The penalty for violating the first or second prohibition under AB 450 is $2,000 to $5,000 for the first violation and $5,000 to $10,000 for each subsequent violation.  AB 450 provides both the California Labor Commissioner and the California Attorney General with the authority to enforce the first two prohibitions through civil action.  Any penalty collected is to be deposited in the Labor Enforcement and Compliance Fund, a source of funding for the California Labor Commissioner’s Office.

(3)  AB 450 prohibits employers from re-verifying the employment eligibility of a current employee unless specifically required by federal law.  The penalty for violating this prohibition is up to $10,000. This penalty is recoverable only by the California Labor Commissioner.

AB 450 also imposes two notice requirements on employers regarding record inspections by federal immigration agencies.  

(1)  AB 450 requires employers to provide each current employee (and the employee’s authorized representative, such as a union, if any) with a notice of any inspection of I-9 forms or other employment records by an immigration agency within 72 hours of receiving notice of the inspection.  (A simple visit by an immigration enforcement agent would not presumably by itself, absent receipt of a Notice of Inspection, trigger this notice obligation.)  Employers must post the notice in the language normally used to communicate employment information to employees.  The notice must contain the following information:  (a) the name of the immigration agency conducting the inspection; (b) the date that the employer received notice of the inspection; (c) the nature of the inspection to the extent known; and (d) a copy of the Notice of Inspection.  Upon reasonable request, employers must also separately provide a copy of the Notice of Inspection to any affected employee. The California Labor Commissioner’s office has made a notice template available online.

(2)  Within 72 hours of receiving written notice from the immigration agency of the results of the inspection of I-9 forms or other employment records, employers must also provide to each affected employee (and the employee’s authorized representative, such as a union, if any) with a notice regarding the results.  The term “affected employee” in this context means “an employee identified by the immigration agency inspection results to be an employee who may lack work authorization, or any employee whose work authorization documents have been identified by the immigration agency inspection to have deficiencies.”  The notice to the affected employee must be delivered by hand at the workplace if possible or, if hand delivery is not possible, by mail and email (if addresses are known).  The notice must contain the following information:  (a) a description of any and all deficiencies or other items identified in the written immigration inspection results notice related to the affected employee; (b) the time period for correcting any potential deficiencies identified by the immigration agency; (c) the time and date of any meeting with the employer to correct any identified deficiencies; and (d) notice that the employee has the right to representation during any meeting scheduled with the employer.  Employers that fail to provide the required notices are subject to penalties of $2,000 to $5,000 for a first violation, and $5,000 to $10,000 for each subsequent violation.  These penalties are recoverable only by the California Labor Commissioner.  The penalties need not be imposed, however, if an employer fails to provide required notice to an employee at the “express and specific direction or request of the federal government.”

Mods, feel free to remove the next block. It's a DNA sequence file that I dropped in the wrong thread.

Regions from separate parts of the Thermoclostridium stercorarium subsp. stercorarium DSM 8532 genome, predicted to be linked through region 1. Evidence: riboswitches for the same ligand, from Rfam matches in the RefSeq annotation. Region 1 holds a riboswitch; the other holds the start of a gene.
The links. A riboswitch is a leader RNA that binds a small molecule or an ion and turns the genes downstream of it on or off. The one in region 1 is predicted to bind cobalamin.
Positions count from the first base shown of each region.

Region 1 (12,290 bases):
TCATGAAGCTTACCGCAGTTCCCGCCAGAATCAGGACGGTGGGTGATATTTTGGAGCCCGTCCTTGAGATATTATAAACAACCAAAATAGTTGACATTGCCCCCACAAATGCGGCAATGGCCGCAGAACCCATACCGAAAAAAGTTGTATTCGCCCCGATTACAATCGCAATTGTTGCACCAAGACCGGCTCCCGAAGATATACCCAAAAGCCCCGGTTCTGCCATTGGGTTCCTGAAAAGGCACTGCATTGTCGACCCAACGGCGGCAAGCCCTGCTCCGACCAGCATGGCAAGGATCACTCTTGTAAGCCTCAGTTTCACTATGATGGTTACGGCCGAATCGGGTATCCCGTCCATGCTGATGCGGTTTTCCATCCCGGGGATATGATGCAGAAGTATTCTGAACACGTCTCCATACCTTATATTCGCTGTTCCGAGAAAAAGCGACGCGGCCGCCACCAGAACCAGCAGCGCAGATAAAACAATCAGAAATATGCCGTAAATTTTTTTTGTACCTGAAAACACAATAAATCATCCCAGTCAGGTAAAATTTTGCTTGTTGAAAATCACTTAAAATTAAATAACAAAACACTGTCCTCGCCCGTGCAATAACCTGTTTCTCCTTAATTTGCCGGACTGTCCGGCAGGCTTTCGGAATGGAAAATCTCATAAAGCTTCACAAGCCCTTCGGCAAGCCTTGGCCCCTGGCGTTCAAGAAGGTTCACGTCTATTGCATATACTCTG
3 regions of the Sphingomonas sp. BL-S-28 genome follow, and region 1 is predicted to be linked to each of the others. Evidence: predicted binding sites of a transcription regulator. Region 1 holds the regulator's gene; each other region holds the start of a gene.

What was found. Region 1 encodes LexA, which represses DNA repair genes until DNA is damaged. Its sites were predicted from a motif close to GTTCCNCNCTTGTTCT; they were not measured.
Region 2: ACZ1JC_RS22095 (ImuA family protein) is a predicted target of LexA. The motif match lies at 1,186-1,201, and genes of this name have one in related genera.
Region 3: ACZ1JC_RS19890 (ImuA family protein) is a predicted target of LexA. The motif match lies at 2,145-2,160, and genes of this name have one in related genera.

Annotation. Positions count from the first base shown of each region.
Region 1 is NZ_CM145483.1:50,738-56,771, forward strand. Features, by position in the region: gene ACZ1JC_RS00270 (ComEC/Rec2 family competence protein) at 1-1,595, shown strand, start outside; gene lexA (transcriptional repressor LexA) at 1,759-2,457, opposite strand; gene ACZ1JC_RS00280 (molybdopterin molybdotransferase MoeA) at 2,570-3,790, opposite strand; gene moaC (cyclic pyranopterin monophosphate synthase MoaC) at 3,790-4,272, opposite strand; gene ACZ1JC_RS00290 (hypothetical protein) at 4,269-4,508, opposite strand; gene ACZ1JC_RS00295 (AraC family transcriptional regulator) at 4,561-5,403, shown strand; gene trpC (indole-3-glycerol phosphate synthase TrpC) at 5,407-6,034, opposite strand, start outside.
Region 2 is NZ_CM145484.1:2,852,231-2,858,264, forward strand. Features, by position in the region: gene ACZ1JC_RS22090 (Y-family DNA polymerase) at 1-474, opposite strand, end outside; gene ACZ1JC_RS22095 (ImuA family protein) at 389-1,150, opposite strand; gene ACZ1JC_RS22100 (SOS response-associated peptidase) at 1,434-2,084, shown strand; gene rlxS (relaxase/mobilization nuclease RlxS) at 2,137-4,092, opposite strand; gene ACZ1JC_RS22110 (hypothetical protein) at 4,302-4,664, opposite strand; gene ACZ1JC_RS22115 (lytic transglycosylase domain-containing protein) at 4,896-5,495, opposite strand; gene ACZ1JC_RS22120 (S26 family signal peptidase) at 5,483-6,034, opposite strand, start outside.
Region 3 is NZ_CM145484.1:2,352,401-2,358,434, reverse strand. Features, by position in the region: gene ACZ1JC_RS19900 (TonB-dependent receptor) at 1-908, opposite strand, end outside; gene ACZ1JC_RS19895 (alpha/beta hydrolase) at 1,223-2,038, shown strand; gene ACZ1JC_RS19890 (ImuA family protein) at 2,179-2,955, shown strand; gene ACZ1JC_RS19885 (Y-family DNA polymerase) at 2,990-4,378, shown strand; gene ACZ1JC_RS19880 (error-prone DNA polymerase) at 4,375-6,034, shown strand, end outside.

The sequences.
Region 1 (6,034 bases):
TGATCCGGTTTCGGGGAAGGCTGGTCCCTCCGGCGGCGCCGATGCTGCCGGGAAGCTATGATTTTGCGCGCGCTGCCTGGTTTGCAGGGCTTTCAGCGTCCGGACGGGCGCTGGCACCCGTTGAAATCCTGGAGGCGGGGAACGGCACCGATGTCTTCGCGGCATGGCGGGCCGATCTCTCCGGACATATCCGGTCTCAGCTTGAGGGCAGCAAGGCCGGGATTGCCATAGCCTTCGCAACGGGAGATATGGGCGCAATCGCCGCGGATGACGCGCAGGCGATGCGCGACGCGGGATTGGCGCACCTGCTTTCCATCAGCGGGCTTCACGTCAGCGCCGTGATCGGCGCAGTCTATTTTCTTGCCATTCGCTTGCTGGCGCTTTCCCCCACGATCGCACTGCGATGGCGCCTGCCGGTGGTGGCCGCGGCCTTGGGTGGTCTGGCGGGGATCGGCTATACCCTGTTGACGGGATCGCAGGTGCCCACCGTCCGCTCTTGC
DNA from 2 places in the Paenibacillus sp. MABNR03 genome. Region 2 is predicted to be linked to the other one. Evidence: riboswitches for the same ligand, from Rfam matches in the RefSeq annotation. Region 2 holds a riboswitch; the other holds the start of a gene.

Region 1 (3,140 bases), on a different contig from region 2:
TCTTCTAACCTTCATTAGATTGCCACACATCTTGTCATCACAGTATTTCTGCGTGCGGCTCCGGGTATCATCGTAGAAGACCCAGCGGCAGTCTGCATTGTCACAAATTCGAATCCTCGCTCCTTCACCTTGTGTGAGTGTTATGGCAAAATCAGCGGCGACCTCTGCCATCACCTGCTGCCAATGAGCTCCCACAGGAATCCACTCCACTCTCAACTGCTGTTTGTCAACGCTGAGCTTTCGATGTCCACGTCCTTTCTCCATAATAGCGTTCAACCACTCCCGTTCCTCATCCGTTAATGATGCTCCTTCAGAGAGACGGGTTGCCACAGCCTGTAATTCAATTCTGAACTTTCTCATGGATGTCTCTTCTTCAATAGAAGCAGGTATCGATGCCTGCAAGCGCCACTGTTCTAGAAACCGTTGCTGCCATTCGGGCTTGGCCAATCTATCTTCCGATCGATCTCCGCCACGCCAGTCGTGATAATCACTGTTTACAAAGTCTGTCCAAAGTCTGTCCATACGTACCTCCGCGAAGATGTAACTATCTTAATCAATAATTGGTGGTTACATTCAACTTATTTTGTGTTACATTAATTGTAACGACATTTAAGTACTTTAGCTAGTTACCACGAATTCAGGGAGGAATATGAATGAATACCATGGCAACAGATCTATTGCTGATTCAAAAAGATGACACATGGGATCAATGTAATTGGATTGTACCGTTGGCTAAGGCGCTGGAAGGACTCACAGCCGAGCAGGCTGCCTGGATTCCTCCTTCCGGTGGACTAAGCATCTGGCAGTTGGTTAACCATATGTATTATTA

Practical Steps For Employers

There are several steps employers can take to minimize the risk of unintentionally violating AB 450:

(1)  Develop written guidelines to inform employees (especially frontline employees) about the appropriate person to contact or actions to take in case immigration enforcement agents appear at the workplace unannounced. 

(2)  Designate certain individuals in a workplace to handle communications with immigration enforcement agents and provide training on AB 450’s prohibitions and requirements to these individuals.  For example, designated individuals will need to know the difference between a judicial warrant, a subpoena, and a Notice of Inspection.  Only a judicial warrant is acceptable to allow agents to enter nonpublic places in a workplace, whereas either a judicial warrant or a subpoena is acceptable to allow agents to inspect employee records.  The prohibition regarding the inspection of I-9 forms and other documents is inapplicable where a Notice of Inspection has been issued, but the receipt of a Notice of Inspection triggers notice obligations.

(3)  Because employers’ own designation of certain areas in a workplace as “public” or “nonpublic” would not be dispositive, employers should preemptively identify which areas of the workplace are not normally accessible to the general public.

The impact and validity of AB 450 are expected to continue receiving press coverage as the lawsuit in Sacramento develops and ICE and other federal agencies step up immigration enforcement in California.  As AB 450 is still in effect, however, employers should continue proactively addressing potential compliance issues with AB 450 until they have heard otherwise from a court.